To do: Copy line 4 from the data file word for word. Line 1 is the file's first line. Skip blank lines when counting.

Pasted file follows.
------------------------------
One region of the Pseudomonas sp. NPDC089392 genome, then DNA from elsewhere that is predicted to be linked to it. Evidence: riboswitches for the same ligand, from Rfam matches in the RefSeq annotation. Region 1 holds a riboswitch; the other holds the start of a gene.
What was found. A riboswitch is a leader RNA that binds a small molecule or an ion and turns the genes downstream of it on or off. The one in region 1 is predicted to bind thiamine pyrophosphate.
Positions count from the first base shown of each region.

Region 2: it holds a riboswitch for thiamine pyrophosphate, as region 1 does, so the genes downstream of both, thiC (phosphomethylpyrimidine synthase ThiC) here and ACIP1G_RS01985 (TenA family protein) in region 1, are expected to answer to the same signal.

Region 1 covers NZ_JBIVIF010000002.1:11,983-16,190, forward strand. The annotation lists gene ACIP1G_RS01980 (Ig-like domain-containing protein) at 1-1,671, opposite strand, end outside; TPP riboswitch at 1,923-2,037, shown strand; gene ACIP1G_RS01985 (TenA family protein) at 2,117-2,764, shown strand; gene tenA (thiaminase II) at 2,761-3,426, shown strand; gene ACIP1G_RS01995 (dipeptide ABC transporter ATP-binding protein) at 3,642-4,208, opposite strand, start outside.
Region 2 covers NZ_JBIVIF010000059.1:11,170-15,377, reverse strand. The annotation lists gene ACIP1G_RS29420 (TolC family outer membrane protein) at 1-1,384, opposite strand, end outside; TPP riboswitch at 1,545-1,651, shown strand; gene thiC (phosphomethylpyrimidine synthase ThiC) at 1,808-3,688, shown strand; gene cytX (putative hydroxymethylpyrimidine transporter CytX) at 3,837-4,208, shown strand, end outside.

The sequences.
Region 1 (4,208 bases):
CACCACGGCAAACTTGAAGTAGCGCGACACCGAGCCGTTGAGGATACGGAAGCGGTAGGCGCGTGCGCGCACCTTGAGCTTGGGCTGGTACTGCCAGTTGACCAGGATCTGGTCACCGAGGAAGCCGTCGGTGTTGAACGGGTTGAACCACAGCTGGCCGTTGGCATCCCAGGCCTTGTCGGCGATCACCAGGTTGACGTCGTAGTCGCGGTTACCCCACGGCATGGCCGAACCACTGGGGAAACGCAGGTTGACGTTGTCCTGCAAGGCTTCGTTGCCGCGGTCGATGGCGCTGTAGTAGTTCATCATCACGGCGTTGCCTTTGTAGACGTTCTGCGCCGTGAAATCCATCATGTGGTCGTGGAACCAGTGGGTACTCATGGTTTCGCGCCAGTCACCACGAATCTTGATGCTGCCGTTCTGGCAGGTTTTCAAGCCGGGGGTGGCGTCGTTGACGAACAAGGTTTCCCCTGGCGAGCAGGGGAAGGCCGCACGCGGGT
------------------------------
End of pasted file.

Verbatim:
Region 2: it holds a riboswitch for thiamine pyrophosphate, as region 1 does, so the genes downstream of both, thiC (phosphomethylpyrimidine synthase ThiC) here and ACIP1G_RS01985 (TenA family protein) in region 1, are expected to answer to the same signal.